Even in the presidential election, ‘Kim Man-bae transcript’ is fake news… Is it okay to ban public opinion polls? [어떻게 생각하십니까]

Even in the presidential election, ‘Kim Man-bae transcript’ is fake news…  Is it okay to ban public opinion polls? [어떻게 생각하십니까]

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National Election Commission: “No announcement or reporting of opinion poll results from the 4th”
Preventing bias towards the dominant candidate vs. Right to know is not guaranteed
Controversy recurs every election, but revisions fail every time.

From the 4th, you will no longer be able to see the results of the election poll. The purpose of the Public Official Election Act is to prevent the influence of votes being concentrated on a specific candidate, but there are repeated opinions that this provision should be abolished every election season as to whether the law restricting public opinion from being known for about a week is appropriate.

Photo = provided by gettyimagesbank

The National Election Commission may announce or cite and report on the results of opinion polls predicting party support or the winner of the election from the 4th, six days before the 22nd National Assembly election on the 3rd, to 6 p.m. on the 10th, the day of the election. He said there were none. The National Election Commission explained that it took into account the fact that opinion poll results announced close to election day may affect the election and that it is difficult to refute and correct if an unfair or inaccurate opinion poll is published and undermines election fairness.

Article 108, Paragraph 1 of the current Public Official Election Act states, ‘From the 6th day before the election day until the closing time of the polls on the election day, the circumstances and results of a public opinion poll predicting the level of support for a political party or the winner of the election may not be announced or cited and reported on. ‘ is decided. This law was enacted for the purpose of preventing the bandwagon phenomenon, in which votes are concentrated on the dominant candidate due to the psychology of avoiding being rejected when public opinion poll results are announced and reported before the election. When the Public Official Elections and Election Fraud Prevention Act was enacted in 1994, the ban on publishing public opinion poll results was initially applied for a longer period of time. Publication of presidential elections was banned for 22 days, local government head elections for 16 days, and local council elections for 13 days. When this law was revised in 2005, the period for prohibiting publicity and reporting in all elections was shortened to ‘six days before the election day.’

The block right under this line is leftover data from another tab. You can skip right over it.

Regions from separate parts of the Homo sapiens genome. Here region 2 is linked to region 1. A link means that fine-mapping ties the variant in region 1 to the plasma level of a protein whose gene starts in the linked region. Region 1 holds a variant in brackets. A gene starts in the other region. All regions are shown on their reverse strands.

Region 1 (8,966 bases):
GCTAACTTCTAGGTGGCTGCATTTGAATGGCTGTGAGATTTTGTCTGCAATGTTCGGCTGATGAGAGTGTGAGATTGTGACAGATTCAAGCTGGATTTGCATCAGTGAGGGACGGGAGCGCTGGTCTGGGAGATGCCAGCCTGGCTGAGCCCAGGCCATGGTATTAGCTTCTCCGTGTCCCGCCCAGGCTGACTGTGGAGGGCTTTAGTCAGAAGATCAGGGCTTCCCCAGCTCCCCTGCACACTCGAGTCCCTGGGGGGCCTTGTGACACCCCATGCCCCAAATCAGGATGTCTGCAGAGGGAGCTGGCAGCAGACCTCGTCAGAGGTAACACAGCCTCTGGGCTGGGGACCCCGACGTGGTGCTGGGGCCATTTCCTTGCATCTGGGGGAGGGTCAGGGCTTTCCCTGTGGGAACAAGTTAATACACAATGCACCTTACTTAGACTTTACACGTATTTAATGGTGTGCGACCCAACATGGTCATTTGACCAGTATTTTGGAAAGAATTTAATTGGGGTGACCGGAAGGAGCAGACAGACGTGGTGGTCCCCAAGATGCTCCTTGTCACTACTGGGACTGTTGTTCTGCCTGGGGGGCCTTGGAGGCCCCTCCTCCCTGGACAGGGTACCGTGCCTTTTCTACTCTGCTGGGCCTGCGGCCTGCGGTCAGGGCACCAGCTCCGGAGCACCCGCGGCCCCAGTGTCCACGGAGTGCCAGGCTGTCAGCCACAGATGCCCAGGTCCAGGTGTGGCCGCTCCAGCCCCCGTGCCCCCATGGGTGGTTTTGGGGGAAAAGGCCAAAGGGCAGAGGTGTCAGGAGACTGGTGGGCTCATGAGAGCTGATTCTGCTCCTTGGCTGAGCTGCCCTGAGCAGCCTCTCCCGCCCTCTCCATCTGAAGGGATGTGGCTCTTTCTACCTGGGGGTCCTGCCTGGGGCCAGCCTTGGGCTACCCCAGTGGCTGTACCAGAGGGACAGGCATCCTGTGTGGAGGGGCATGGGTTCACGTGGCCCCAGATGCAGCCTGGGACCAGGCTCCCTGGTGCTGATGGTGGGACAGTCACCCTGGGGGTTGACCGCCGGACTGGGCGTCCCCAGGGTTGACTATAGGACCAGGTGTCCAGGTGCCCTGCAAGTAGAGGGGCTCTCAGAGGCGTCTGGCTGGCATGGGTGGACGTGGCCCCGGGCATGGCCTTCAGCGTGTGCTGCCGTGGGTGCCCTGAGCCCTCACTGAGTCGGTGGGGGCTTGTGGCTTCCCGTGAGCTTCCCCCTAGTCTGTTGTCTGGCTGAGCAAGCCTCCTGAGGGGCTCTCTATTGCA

The issue that prohibiting public opinion, which can change at any time before an election, by law for six days in advance limits the guarantee of the right to know has been repeated several times ahead of the election. Moreover, in these days when all kinds of information can be easily found, it was pointed out that not allowing public opinion poll results makes people vulnerable to fake news. The National Election Commission also submitted its opinion to the National Assembly last year to amend the Public Official Election Act, with the aim of eliminating the ban on publishing and reporting election opinion polls. The reasons given were to ensure voters’ right to know and exercise their right to vote, to expand people’s freedom of political expression, and to improve election procedures.

Photo = Newsis

There are similar cases overseas where a period prohibiting publication of opinion poll results was established and then removed. In Canada, which banned the announcement of opinion poll results two days before the election, the court ruled in 1998 that it was unconstitutional, saying, “The government must recognize voters as mature and educated citizens.” France shortened this period from a week to two days in 2002 because the French Supreme Court ruled in 2001 that the ban on publishing opinion poll results violated the European Convention on Human Rights. Currently, many countries, including the United States, Japan, the United Kingdom, and Germany, do not specifically prohibit the publication of opinion poll results ahead of elections.

There was also controversy over its unconstitutionality in Korea. However, the Constitutional Court ruled in May 1998 that the provision was constitutional, saying, “If the results of the public opinion poll are made public, it will affect the votes of swing voters and undermine the fairness of the election.”

Photo = Yonhap News

Recently, as the distribution of unconfirmed information has become more active through social networking services (SNS) and the risk of fake news has increased, the opinion that public opinion poll results should be actively announced and reported is growing stronger. Accordingly, calls to improve the regulations prohibiting the publication of opinion polls that encourage ‘blind elections’ are repeated every election.

Park Chang-hwan, a special professor at Jangan University, said, “We need to change the minimum social consensus, but the ruling and opposition parties keep weighing political pros and cons.” He added, “Not only should the announcement of opinion poll results and abolishment of the ban be included, but also include the May 18 spirit in the full text of the constitution and guarantee the independence of public broadcasting. He pointed out, “There are areas where mutual consensus has been formed, such as revising the law, but the problem is that the ruling and opposition parties change their positions depending on their interests.” He continued, “I hope we can reach an agreement on the areas where mutual agreement is reached (on the need for revision),” and added, “That will be the politics that the people want.”

Reporter Park Yu-bin [email protected]

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